I'm a beginner in electronics and am working on a Baby10 step sequencer for a project. It consists of a 555 timer for a clock signal, a CD4017 decade counter and 2 more 555s for an Atari Punk Console for the audio part. I constructed both parts separately and they seem to be working fine(The 4017 output was sent to LEDs to visualize the selection output and the Atari Punk console too) but when I send the CV signal from the 4017 to the APC input I don't get any sound but that of a faint metrome. Should I add something like an amplifier between the CV output from the counter and the APC? Is there anything I've missed? This is the schematic I used:

enter image description here

  • \$\begingroup\$ Hi and a warm welcome to the site, Dennis. I'm afraid the schematic is missing - please modify your question to fix it. \$\endgroup\$
    – TonyM
    Jul 5, 2017 at 20:36
  • \$\begingroup\$ @TonyM The image was referenced in the post, but not embedded properly. I've fixed this. \$\endgroup\$
    – user39382
    Jul 6, 2017 at 3:48

2 Answers 2


According to your schematic, you have the CV input going directly to Pin 7 the discharge pin. Pin 7 first needs to be connected to pin 6 in the Astable Multi-Vibrator using the 1k ohm resistor.

  • \$\begingroup\$ But it is connected in that manner in the circuit diagram right? \$\endgroup\$
    – Dennis
    Aug 14, 2017 at 15:34
  • \$\begingroup\$ After looking this over some more I think it has become a bit more obvious as I have a few 4017s now and have read the schematic. Use the Multivibrator 555 TIMER's Output to go to the Clock Signal of the 4017. Then have the timer outputs go directly to the trigger of the monostable mode.The CV input should go to the monostable's trigger and you should have a potentiometer to select the frequency of the APC where you have the CV. \$\endgroup\$ Aug 15, 2017 at 20:04
  • \$\begingroup\$ I ended up changing my schematic a bit because I had to submit my project but I got it working in another way. I just wired it as it is but removed the LEDs and their resistors and it worked! I noticed there was a large potential drop across the resistors to the LEDs and barely routed any current the other way(through the pots for CV) and probably that is why there was no sound. Bear with me because I'm a rookie but if the resistors go to the LEDs and then to ground, is there something wrong with the schematic of that part causing all the current to route that way or did I miss something? \$\endgroup\$
    – Dennis
    Aug 17, 2017 at 13:40
  • \$\begingroup\$ I thought you were using just two 555 timersWell, it's not a Current thing. The 555 Timer has two VOLTAGE Comparators in it \$\endgroup\$ Aug 19, 2017 at 14:03

I learned a bit more about electronics in the mean time: So first, why is their no current going to the Cv output through the diodes and the pots? I know all the reasons now.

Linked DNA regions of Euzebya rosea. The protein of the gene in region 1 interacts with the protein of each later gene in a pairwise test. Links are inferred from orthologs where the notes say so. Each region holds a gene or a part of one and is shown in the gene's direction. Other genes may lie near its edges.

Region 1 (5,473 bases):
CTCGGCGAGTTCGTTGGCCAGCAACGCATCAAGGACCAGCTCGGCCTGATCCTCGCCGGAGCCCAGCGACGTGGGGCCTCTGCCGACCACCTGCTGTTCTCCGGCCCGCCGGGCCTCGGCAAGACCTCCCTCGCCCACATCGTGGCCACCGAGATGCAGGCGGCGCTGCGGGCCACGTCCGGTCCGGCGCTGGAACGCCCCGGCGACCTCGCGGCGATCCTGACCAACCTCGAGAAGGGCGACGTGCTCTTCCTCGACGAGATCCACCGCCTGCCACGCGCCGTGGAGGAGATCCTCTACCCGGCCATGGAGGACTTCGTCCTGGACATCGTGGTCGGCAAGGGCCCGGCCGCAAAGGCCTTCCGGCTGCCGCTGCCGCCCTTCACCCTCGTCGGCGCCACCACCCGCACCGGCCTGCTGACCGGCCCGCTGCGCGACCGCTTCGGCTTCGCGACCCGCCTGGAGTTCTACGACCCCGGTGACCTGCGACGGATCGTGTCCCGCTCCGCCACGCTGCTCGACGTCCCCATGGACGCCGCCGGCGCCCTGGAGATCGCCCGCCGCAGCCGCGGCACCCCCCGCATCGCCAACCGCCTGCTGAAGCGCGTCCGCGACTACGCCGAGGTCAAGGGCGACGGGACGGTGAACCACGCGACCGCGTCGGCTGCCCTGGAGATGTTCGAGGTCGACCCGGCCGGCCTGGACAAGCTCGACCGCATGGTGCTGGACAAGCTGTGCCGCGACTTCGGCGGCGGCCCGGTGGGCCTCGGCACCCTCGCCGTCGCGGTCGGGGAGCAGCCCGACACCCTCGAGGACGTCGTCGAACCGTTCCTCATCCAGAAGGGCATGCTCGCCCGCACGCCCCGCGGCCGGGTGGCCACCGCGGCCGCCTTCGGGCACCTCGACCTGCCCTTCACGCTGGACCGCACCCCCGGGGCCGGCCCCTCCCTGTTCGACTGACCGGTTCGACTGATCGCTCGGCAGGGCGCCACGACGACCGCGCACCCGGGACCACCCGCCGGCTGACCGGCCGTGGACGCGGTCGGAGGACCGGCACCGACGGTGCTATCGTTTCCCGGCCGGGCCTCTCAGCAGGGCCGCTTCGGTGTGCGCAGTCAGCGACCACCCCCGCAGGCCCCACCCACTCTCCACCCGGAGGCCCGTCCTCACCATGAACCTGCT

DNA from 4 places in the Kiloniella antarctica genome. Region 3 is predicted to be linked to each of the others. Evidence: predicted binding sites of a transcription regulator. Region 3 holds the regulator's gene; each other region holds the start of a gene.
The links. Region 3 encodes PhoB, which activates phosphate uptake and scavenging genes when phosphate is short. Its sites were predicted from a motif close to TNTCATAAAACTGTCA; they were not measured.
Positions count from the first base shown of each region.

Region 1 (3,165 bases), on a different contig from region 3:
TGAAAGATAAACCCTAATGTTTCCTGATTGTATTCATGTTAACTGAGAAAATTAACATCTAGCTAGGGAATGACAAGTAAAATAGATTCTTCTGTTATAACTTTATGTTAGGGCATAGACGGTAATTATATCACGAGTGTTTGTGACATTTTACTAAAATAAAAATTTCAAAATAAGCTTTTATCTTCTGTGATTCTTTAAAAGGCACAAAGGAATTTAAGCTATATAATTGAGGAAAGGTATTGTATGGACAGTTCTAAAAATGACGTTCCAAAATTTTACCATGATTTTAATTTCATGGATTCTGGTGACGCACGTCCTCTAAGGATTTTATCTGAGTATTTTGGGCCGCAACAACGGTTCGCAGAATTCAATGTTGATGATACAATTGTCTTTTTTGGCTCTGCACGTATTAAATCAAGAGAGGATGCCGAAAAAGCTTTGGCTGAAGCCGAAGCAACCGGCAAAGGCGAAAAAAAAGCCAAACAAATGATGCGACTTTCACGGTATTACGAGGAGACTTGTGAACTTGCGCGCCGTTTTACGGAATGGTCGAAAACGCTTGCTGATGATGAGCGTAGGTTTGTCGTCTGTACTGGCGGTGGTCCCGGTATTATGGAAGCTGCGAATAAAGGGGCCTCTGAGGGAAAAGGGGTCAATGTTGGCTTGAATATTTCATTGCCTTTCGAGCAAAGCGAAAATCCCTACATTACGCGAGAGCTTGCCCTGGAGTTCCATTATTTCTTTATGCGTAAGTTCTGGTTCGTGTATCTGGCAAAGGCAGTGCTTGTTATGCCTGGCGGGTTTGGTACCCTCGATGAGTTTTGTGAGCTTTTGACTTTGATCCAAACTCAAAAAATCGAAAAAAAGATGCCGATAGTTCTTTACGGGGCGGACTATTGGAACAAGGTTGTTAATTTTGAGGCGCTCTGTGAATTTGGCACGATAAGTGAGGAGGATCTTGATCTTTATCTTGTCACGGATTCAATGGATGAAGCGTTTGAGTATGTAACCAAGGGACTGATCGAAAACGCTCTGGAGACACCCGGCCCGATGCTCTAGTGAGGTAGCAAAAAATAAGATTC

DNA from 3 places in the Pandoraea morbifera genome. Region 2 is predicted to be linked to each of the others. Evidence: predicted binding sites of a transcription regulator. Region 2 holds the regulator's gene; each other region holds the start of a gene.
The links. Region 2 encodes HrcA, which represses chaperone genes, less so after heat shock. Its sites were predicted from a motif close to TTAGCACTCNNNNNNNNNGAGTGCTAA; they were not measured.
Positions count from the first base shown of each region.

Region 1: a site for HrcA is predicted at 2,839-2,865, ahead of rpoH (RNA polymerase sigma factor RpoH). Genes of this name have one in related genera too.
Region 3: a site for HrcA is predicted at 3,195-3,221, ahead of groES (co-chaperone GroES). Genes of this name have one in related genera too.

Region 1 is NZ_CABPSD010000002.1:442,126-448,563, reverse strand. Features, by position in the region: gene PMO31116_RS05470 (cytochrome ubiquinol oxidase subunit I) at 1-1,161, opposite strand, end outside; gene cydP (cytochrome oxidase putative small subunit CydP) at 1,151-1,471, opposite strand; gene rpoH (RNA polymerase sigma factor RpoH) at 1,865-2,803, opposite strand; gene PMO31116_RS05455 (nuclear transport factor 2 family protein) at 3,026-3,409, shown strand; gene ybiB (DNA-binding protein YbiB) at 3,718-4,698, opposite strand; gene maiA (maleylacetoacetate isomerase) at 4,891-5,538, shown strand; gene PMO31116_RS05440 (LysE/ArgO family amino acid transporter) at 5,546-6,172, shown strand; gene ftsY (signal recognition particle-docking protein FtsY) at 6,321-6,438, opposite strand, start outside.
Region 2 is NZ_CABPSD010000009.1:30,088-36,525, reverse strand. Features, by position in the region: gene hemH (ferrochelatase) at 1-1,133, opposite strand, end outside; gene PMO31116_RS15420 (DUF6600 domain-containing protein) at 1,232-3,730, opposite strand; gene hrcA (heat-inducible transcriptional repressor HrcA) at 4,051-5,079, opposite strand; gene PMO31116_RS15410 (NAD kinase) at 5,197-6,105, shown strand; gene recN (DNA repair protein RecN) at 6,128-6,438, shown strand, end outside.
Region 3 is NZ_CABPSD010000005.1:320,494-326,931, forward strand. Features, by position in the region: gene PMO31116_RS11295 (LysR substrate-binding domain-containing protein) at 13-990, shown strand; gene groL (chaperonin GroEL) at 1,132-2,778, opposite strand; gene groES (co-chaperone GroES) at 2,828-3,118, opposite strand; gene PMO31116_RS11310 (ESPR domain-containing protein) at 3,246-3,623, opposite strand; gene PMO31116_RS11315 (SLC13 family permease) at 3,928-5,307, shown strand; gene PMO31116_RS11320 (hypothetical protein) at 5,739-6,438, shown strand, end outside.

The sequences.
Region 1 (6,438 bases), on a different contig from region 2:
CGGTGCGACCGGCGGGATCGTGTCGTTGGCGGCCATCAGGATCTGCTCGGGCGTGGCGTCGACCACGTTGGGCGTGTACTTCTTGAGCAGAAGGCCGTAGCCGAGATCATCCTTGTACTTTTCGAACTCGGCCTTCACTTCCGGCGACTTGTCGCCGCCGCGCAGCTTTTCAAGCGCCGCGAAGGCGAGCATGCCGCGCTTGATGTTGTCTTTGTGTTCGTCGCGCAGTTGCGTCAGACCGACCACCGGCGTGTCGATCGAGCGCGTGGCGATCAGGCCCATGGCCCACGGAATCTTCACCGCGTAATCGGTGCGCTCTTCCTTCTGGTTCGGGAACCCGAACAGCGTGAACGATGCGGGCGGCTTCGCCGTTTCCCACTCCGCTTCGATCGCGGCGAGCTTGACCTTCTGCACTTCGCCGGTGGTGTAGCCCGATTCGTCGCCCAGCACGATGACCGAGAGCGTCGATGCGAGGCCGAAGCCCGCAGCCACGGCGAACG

The 555 timer is called a 555 timer because it includes 3 5k Ohm resistors in a voltage divider configuration to provide not only the Threshold Voltages for the two internal Comparators, but those are the output voltages as well. So I'm guessing you are at a max of 9 Volts for Vcc (because you based it on an Atari Punk Console which uses 9-volts) and the voltage dividers High Output is 2/3rds of that so you have about 6-volts as your output and luckily that fits within the range of input voltages allowable as the 555 timer is TTL and the CD4017 is CMOS. Sometimes CMOS can't except TTL outputs but you chose a high voltage tolerant one.

So next, looking at the datasheet, a 9 Volt input results in a high (square wave high) voltage of near 9-volts as well as CMOS means high input impedance and low output impedance (Output is pulled from Vcc).

NOW HERE WAS YOUR INITIAL ISSUE: 1. You created a voltage divider with a 470,000 Ohm resistor and a 1,000 Ohm resistor. The equation for Voltage Division is R2/(R2+R1) so if the 1k resistor is R2 as The electron flow is flowing from CV, through the Diodes, through the pots, through the 1k, and then the LEDs. so in that order, R2 is 1k. and 1/471000= really damn small. So the amount of voltage going to the LEDs is near 9-Volts and the amount going to the Speakers is not large enough source .7 volts from your CV. Thus in the original, only the LEDs worked. When you removed the LEDs and resistors you removed the voltage divider. So now the Voltage could flow to the speakers. But I don't know why they are potentiometers as that would only control volume.

An ideal circuit would provide 20mA to the LEDS (.02/9=450 Ohms needed to light LEDS). An LED will drop .7 Volts and so the voltage divide needs 450 ohms to be 7% of the speaker resistors (450/.07=6,450 Ohms) This will give .7 Volts to the LEDS which will activate them at 20mA and leave the remaining 8 volts going to your Speakers 1.2 milliAmps at 8-Volts which is right at the "Typical" rating of the CD4017s Outputs.

  • \$\begingroup\$ It seems that the bulk of this answer is a quote from a third party (Clue: NOW HERE WAS YOUR INITIAL ISSUE). It would be better to place the quote in block quote formatting, and also to credit your source with a link. \$\endgroup\$ Apr 21, 2018 at 10:07

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